The Vikings are in a peculiar position here. They’re banking on two second-year cornerbacks with a combined experience of fewer than 300 snaps as their starters. Unfortunately, picking at 23 likely precludes Minnesota from any of the top four or five guys.
To make matters even more interesting, Brian Flores doesn’t necessarily make things easy for the members in his secondary. You survive on an island, or perish in the fire.
The great hope is that Devon Witherspoon‘s 180-pound frame scares enough teams off that he falls to Minnesota. Because without their second-round pick, it’s not easy to see a path toward CB salvation for the Vikings.
New England Patriots | Garrett Williams, Syracuse
Bill Belichick finds gems in the NFL Draft when it comes to cornerbacks. He’s struck out on many of the higher picks at the position but has nailed early Day 3 selections and even found an All-Pro-caliber defender in J.C. Jackson, who went undrafted.
Belichick gets sneaky here with the Garrett Williams pick. Williams is a bit undersized and is coming off an ACL tear, which leaves his draft value a complete unknown. The Industry Big Board has him at 89, and with eight selections after their 76th pick, Belichick could take a swing on Williams coming back healthy and better than ever.
Williams has been a contributor on some good Syracuse secondaries dating back to 2020. But he has all the natural movement skills that have made Belichick CBs successful, with an eye for the football to boot.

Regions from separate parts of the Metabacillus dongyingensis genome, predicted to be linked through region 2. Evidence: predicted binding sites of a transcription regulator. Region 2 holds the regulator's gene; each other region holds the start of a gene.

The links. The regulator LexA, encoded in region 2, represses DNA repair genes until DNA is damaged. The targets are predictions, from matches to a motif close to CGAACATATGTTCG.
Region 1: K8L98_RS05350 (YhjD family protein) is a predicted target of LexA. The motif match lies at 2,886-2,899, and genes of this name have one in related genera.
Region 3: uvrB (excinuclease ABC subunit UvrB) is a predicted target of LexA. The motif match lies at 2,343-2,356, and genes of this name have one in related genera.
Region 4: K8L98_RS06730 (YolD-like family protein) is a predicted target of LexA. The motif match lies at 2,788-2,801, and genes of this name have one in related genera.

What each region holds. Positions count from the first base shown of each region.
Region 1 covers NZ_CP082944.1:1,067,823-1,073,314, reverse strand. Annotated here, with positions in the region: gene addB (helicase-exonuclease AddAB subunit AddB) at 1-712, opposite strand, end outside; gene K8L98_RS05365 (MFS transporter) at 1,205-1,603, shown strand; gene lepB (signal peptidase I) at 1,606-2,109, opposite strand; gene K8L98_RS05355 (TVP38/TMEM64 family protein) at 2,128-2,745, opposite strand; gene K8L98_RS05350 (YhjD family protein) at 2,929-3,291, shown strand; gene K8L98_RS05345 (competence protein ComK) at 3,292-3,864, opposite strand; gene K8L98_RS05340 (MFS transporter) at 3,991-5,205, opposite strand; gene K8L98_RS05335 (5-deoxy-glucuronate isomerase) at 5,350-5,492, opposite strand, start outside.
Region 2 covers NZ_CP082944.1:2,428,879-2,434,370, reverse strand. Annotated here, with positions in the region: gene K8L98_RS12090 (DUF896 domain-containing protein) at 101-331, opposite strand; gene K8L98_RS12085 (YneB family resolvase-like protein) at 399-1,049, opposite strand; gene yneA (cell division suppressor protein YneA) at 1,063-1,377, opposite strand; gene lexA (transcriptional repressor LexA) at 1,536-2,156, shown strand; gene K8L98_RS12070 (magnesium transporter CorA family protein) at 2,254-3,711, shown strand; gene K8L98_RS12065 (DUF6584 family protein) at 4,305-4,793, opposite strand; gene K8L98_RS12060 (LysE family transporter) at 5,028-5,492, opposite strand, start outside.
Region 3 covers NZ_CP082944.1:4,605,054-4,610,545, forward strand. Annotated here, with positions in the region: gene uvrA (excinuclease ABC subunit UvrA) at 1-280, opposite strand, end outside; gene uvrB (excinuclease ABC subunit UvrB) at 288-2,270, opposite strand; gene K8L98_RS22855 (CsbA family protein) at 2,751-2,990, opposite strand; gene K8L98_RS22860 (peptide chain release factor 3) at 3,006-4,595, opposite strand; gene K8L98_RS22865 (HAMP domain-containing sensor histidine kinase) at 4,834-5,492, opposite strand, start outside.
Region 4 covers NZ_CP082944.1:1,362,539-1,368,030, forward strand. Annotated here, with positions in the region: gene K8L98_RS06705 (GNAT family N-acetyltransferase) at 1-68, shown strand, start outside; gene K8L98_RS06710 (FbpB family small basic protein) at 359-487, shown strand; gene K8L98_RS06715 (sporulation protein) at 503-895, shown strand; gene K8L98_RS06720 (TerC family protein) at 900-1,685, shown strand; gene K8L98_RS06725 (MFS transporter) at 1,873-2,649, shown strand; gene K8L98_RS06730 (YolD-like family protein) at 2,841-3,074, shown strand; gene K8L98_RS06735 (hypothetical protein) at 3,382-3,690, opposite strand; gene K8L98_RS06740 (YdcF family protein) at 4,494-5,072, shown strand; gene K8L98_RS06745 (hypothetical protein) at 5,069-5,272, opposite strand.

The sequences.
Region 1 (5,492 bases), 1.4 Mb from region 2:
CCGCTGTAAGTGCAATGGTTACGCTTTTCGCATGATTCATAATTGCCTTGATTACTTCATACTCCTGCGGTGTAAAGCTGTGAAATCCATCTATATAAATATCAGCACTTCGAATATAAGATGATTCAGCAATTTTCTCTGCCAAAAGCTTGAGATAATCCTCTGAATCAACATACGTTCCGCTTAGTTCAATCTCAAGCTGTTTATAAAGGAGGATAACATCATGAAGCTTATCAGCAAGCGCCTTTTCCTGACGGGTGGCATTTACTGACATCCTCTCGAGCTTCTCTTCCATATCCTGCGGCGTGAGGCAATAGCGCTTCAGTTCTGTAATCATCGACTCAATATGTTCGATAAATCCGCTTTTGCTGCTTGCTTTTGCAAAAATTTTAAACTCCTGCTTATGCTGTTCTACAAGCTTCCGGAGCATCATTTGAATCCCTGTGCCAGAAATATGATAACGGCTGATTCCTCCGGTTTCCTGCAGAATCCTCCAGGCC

New York Giants | Julius Brents, Kansas State
If Julius Brents had 10 more pounds on his frame he’d be lab-built. At just a hair under 6-foot-3 with ridiculous 34-inch arms, it’s impossible to miss Brents when one turns on Kansas State’s All-22.
Brents is a bit inconsistent as a coverage player, but most of those issues come in zone coverage. Despite being a longer cornerback, Brents has surprisingly springy reactive athleticism, which is something nearly unheard of for a CB his size. He’ll likely take lumps early on, but his upside is more than enough to bet on for New York in Round 2.
Philadelphia Eagles | Christian Gonzalez, Oregon
While it might be a bit unlikely to see Christian Gonzalez fall to the 10th pick in the draft, there probably isn’t anyone else the Eagles should draft if he does.
Sean Desai will mix things up in coverage. Gonzalez showed he can flourish in a zone scheme that asks for a lot of communication and coverage intelligence while also being a tremendous cover corner.
San Francisco 49ers | Jakorian Bennett, Maryland
Banks gets most of the attention between the two Maryland cornerbacks, but Jakorian Bennett shouldn’t be forgotten. The 5-foot-10 cornerback ran a blistering 4.30 40-yard dash and jumped over 40 inches. Bennett’s also produced 34 INTs + PDs over the past two seasons in 28 games played. He’s a ball hawk.
Overall, Bennett is a really good player who simply needs to calm himself down and let his athleticism do its job. Additionally, he must find a compromise between aggressively attacking routes and be baited into double moves.
Washington Commanders | Joey Porter Jr., Penn State
Joey Porter Jr. is as tantalizing as a cornerback prospect can be. He’s 6-foot-2 with 34-inch arms, an 80-inch wingspan, and 4.46 speed. And at a bit over 190 pounds, he probably has another 10 pounds to easily put on that lanky frame over time.
Porter’s strengths and weaknesses make him such a fun prospect. Everything he struggles with is coachable. And as the son of a 2000s Hall of Fame team member, Porter won’t have any problems having the resources to clean up some of his technical issues. Heck, the improvement he showed from 2021 to 2022 is evidence enough of that.
Things could go poorly for Porter early on, or he could hit the ground running and swiftly become one of the best all-around CBs in the game. That’s a gamble many teams will be willing to take.